Explain how the Japanese American experience, or your own experiences in working with the community, has shaped your life.
Growing up, I believed being a part of the Nikkei community implied eating Yakisoba out of small white paper boxes at Bazaars in church basements, or dancing at the Obon with my kimono dragging along the hot cement, and the fervent beat of the taiko drum resonating throughout my entire body. It also meant listening to my grandmother’s stories of the extremely limited memories she had from her time at Minidoka (she was only two-years-old when Executive Order 9066 was issued). However, despite my constant exposure to the Japanese American community, it wasn’t until my junior year in high school that I began working with the community. My involvement began when I set out to write a story about two alumni of my high school, who had been interned as very young children, for my high school’s news publication, Grant Magazine.
I began by interviewing the two alumni, Shirley Kanada and Joni Kimoto, both of whom were incarcerated in the Portland Assembly Center and eventually Minidoka Internment Camp. Eventually I decided to pay a visit to the Oregon Nikkei Legacy Center to find more historical information on the Japanese Internment. There, I met Todd Mayberry, Director of Collections at the museum who talked me through the entire experience of Portland Japanese Americans during the time of World War II. That visit, along with the powerful interviews I had with not only Shirley and Joni, but also other Nikkei who had survived the internment, helped me realize the importance of preserving history, so we can learn from our mistakes of the past, and appreciate the bravery and ability to endure of our predecessors.
In December, I was given the opportunity to present research I had been conducting over the past seven months through the Legacy Center, at an event called “Letters from Beyond the Fence.” The research was on two letter that Ida Nakamura, who was interned as a high schooler, had sent to her classmates at Parkrose High School from behind the iron gates of Minidoka. My research involved interviewing her family members, and tracing her experiences specifically leading up to the internment. Prior to this experience, for the most part I had only heard in depth interment stories of young children and their parents, which is why I feel I connected with Ida particularly, because she was the same age as me when she and her family were forced to evacuate their homes and settle into the Portland Assembly Center. In fact, our birthdays were only one day apart.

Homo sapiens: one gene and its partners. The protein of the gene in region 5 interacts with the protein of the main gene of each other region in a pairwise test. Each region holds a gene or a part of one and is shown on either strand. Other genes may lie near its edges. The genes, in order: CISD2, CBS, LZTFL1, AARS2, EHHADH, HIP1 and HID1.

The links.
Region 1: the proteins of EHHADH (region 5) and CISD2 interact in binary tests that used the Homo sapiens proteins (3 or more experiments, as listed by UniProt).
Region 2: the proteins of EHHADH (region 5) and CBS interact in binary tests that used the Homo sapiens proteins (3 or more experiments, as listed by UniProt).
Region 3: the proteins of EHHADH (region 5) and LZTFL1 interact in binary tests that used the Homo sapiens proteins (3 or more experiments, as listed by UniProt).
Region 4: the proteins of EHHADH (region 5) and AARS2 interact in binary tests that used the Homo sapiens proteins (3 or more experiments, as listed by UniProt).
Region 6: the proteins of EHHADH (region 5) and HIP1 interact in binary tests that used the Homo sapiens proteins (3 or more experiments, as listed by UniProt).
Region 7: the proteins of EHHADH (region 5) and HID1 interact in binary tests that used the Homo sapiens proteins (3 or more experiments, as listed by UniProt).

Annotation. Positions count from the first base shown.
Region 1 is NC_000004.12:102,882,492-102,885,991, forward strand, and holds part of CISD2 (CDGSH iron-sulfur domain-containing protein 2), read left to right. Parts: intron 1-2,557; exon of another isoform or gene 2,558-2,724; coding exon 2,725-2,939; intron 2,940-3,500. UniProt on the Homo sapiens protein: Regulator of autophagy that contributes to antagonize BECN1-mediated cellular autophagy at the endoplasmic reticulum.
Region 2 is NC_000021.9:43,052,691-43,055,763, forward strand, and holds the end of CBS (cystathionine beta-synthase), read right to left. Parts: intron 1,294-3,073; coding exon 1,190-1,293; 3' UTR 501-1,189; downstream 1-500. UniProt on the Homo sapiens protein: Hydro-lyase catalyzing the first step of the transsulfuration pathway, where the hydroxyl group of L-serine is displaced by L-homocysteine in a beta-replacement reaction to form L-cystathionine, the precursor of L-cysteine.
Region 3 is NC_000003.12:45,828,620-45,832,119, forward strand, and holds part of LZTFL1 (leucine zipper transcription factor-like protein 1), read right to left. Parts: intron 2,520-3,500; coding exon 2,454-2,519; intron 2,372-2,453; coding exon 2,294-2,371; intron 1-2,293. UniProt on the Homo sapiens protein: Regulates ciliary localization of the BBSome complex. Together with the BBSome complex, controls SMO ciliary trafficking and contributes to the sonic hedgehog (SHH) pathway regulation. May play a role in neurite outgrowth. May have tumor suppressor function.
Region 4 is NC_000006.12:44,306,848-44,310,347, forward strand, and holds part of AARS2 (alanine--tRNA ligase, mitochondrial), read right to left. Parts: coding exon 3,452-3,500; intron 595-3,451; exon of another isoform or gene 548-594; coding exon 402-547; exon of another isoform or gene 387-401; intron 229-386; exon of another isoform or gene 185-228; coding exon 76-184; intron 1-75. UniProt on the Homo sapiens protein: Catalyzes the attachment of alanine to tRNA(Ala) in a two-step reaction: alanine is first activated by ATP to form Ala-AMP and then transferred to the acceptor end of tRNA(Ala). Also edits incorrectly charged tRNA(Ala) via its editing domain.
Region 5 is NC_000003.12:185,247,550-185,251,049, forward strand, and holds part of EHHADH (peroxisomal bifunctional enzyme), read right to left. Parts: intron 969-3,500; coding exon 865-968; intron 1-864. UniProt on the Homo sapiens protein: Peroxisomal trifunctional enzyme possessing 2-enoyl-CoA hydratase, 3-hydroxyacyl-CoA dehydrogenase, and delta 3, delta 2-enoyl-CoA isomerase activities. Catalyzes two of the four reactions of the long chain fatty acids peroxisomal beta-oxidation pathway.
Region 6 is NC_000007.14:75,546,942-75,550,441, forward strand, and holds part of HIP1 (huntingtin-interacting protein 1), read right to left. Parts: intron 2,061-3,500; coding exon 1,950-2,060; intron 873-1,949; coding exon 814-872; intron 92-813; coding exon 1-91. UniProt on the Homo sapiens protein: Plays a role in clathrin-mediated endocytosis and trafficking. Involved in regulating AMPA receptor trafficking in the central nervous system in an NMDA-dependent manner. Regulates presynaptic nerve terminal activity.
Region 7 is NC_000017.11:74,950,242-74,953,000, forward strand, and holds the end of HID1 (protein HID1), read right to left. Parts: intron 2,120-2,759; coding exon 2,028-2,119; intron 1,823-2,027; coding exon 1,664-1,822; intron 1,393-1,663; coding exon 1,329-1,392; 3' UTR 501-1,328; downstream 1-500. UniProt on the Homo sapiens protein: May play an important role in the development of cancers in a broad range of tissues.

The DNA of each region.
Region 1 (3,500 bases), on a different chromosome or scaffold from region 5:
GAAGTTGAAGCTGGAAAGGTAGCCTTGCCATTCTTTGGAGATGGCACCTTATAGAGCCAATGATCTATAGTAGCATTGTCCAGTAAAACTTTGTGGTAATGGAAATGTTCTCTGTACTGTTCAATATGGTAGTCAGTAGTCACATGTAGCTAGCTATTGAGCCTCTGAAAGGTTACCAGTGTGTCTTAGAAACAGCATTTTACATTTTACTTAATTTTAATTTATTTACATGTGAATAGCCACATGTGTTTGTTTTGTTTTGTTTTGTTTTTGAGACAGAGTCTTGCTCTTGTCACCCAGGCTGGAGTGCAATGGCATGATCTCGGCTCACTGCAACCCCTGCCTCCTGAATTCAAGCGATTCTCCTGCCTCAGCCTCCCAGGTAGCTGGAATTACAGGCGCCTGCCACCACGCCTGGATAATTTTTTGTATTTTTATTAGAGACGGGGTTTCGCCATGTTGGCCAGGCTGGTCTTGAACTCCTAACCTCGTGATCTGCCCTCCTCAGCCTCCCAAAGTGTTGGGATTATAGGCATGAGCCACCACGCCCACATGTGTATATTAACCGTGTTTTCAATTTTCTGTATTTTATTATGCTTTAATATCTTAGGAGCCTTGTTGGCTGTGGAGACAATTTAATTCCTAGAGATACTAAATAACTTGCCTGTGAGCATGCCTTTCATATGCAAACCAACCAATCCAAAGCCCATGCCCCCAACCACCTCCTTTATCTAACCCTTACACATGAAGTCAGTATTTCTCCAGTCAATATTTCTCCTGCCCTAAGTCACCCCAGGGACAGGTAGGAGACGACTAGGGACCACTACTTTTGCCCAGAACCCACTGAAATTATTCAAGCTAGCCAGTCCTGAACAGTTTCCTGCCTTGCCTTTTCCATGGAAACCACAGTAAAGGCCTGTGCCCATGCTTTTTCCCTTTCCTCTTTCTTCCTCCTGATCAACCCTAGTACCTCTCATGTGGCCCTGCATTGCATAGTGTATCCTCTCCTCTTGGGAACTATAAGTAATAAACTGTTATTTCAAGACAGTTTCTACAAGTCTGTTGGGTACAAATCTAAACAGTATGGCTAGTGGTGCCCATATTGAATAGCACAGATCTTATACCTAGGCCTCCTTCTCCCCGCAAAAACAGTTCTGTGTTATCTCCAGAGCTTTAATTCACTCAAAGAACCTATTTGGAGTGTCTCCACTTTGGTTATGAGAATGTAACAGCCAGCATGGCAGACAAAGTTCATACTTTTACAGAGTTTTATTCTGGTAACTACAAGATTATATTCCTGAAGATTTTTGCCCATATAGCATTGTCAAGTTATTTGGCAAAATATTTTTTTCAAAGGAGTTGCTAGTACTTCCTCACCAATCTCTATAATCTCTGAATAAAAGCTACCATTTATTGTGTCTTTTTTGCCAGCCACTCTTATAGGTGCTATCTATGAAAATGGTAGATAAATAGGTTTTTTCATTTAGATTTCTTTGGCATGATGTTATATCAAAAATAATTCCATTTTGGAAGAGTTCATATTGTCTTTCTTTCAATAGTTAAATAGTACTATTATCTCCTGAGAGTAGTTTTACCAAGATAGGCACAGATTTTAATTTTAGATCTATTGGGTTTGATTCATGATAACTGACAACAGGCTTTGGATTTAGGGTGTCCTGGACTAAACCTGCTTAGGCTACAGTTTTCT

While I haven’t always been able to recognize it, the Japanese American experience and community has shaped my life by providing three traits to strive to embody. The first, is resilience, something I have learned from not only the ability to endure from all Japanese who were incarcerated, but also the bravery of my grandmother, who immigrated to the United States from China, to provide my mother and her five siblings with better opportunities. Second, is hard work, a trait my parents have certainly emphasized, coupled with determination and a dash of stubbornness. And last, the ability to be observant and to willingly provide welcoming ears is a trait I have come to appreciate especially, from the entire Japanese American community.